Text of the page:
According to the World Bank, nearly 733 million people still live without electricity worldwide. At the current rate of progress, 670 million people will remain without electricity by 2030. About 2.6 billion people cook or heat their homes with polluting fuels that harm their health and the environment.

The COVID-19 pandemic and the war in Ukraine have sent energy prices soaring, exacerbating energy shortages and energy security concerns, and slowing progress toward access to sustainable and modern energy.

Energy price shocks impact most countries, but developing countries face the highest burdens, especially energy importing countries. They have limited capacity to mitigate energy price increases, leading to energy rationing in some countries and growing poverty.

Nearly 90 million people in Asia and Africa who had gained access to electricity can no longer pay for their energy basic needs. At the same time, rising energy prices have impacted the entire food production and distribution supply chain, causing food prices to also increase, with devastating consequences for the poorest and most vulnerable.

Renewable energy can help countries mitigate climate change, build resilience to volatile prices, and energy cost are debilitating poor energy importing countries.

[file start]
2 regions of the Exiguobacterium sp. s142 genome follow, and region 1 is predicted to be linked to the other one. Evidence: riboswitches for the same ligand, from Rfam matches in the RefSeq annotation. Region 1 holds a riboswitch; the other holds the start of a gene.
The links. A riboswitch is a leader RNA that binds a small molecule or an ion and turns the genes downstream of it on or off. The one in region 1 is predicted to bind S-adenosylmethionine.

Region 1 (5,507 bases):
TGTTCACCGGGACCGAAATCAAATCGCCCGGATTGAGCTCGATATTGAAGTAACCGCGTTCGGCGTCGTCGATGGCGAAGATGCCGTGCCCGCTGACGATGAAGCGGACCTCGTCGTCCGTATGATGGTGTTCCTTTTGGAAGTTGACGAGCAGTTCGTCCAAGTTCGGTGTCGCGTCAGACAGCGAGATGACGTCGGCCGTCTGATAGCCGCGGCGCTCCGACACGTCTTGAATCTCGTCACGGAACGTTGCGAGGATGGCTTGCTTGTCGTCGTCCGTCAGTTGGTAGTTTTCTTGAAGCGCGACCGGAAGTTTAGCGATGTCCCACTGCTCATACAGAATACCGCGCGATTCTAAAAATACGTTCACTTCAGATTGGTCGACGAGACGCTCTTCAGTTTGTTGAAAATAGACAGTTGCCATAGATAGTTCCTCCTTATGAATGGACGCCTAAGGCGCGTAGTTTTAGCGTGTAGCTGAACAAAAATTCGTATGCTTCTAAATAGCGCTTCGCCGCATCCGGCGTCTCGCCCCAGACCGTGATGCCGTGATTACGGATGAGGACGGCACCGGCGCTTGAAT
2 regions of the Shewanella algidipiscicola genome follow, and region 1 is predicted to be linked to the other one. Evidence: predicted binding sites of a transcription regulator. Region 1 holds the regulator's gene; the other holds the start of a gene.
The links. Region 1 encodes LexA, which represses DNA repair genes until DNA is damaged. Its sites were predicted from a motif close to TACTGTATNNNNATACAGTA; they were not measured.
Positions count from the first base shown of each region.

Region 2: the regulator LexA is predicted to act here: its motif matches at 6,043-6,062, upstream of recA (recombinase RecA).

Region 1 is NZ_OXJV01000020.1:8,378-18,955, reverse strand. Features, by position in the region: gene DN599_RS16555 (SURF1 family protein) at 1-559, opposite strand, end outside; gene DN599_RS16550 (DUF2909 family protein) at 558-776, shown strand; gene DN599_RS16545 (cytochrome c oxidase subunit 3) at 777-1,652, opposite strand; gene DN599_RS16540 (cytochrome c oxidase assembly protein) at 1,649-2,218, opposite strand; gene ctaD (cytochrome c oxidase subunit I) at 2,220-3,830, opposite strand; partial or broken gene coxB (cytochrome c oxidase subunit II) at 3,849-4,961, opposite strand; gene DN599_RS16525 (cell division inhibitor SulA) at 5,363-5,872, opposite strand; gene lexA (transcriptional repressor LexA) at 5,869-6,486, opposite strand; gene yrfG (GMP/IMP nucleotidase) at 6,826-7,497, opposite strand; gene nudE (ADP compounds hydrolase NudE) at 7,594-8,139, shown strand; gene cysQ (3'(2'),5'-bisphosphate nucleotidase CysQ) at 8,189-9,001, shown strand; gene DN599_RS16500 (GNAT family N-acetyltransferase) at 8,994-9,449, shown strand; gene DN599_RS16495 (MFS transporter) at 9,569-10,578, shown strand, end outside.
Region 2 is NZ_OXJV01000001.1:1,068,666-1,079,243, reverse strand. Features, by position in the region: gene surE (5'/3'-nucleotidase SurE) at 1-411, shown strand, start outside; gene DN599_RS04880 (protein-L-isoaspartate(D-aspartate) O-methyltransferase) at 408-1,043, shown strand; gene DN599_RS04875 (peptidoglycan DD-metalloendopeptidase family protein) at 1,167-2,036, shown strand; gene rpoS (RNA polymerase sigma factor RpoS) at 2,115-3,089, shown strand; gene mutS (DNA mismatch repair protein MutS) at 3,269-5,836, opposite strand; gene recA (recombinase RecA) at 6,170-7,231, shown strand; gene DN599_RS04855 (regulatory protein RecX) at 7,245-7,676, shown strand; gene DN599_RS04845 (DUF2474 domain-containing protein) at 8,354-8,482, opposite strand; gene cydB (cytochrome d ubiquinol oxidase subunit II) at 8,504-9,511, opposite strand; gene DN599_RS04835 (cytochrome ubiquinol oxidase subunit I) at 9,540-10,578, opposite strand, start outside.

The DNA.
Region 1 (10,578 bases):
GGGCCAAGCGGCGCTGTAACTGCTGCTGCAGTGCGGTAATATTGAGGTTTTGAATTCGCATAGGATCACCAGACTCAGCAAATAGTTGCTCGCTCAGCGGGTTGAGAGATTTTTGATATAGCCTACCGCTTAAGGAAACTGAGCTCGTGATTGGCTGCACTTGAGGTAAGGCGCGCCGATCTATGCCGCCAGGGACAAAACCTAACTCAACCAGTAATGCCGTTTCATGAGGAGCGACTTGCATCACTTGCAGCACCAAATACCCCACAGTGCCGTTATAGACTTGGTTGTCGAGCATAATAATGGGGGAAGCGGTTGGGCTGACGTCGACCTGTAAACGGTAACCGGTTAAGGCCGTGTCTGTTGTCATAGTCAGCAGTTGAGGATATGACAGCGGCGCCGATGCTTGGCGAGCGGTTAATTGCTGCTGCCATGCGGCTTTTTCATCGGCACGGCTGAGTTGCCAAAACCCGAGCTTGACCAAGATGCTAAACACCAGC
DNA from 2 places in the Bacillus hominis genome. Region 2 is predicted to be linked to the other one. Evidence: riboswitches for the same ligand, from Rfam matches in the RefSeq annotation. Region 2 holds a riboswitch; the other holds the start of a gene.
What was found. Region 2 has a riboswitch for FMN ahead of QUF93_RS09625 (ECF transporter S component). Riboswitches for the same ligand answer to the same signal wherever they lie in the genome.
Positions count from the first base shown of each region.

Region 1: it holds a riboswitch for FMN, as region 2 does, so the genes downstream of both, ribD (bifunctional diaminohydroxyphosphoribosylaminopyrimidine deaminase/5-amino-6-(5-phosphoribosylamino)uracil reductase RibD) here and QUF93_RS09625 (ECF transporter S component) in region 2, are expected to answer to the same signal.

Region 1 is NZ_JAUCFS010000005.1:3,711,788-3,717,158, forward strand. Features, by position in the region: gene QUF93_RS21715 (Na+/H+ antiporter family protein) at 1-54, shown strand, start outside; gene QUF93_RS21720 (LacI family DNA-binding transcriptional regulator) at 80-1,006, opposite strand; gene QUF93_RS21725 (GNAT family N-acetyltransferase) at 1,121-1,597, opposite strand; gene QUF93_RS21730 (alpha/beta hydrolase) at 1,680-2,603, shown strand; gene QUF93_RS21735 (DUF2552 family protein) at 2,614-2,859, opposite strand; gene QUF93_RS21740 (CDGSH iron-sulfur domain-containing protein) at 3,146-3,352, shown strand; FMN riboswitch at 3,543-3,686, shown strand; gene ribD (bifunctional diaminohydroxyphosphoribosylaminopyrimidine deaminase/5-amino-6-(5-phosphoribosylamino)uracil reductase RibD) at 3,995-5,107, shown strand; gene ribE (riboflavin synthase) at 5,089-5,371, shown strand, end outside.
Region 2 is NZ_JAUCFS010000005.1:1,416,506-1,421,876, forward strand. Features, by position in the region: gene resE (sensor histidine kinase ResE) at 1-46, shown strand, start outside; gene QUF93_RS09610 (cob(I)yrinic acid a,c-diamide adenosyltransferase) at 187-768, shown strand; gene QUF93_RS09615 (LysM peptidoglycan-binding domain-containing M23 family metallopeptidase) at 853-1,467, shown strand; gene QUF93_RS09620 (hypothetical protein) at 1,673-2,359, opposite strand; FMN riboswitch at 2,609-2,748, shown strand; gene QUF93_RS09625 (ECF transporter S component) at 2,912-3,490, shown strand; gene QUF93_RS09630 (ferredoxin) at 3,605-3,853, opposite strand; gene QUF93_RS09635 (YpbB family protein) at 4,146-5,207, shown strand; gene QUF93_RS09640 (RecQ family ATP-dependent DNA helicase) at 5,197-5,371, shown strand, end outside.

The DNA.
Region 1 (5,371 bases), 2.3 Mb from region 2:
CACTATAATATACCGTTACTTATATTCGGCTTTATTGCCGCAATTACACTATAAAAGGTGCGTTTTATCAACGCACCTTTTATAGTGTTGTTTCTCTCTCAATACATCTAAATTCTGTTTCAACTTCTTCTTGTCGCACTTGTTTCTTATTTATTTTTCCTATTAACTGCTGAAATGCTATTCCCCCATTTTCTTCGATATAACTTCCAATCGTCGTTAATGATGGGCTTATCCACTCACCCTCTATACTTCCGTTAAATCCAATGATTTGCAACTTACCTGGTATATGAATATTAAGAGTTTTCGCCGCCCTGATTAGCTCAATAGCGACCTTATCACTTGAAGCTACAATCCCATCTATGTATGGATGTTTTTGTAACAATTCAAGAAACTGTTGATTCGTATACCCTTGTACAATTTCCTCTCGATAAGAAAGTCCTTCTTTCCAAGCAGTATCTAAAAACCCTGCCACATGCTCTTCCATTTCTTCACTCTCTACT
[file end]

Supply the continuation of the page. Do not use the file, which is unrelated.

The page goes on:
Solar and wind technologies can become a game changer for many developing countries as solar and wind are abundant, cost-competitive, and a source of reliable power when combined with battery storage. Hydropower also provides clean, renewable energy that is one of the lowest cost sources of electricity for consumers. 

Estimates show that connecting 490 million people to solar mini-grids could cut 1.2 billion tonnes of CO2 emissions.

While global clean energy investment is picking up, investments in low- and middle-income countries remain at or below 2015 levels. To achieve net-zero emissions by 2050, investments in the energy sector in developing countries need to quadruple to $1 trillion in 2030, including a dramatic acceleration of solar, onshore wind, and offshore wind investments.

Source: The World Bank

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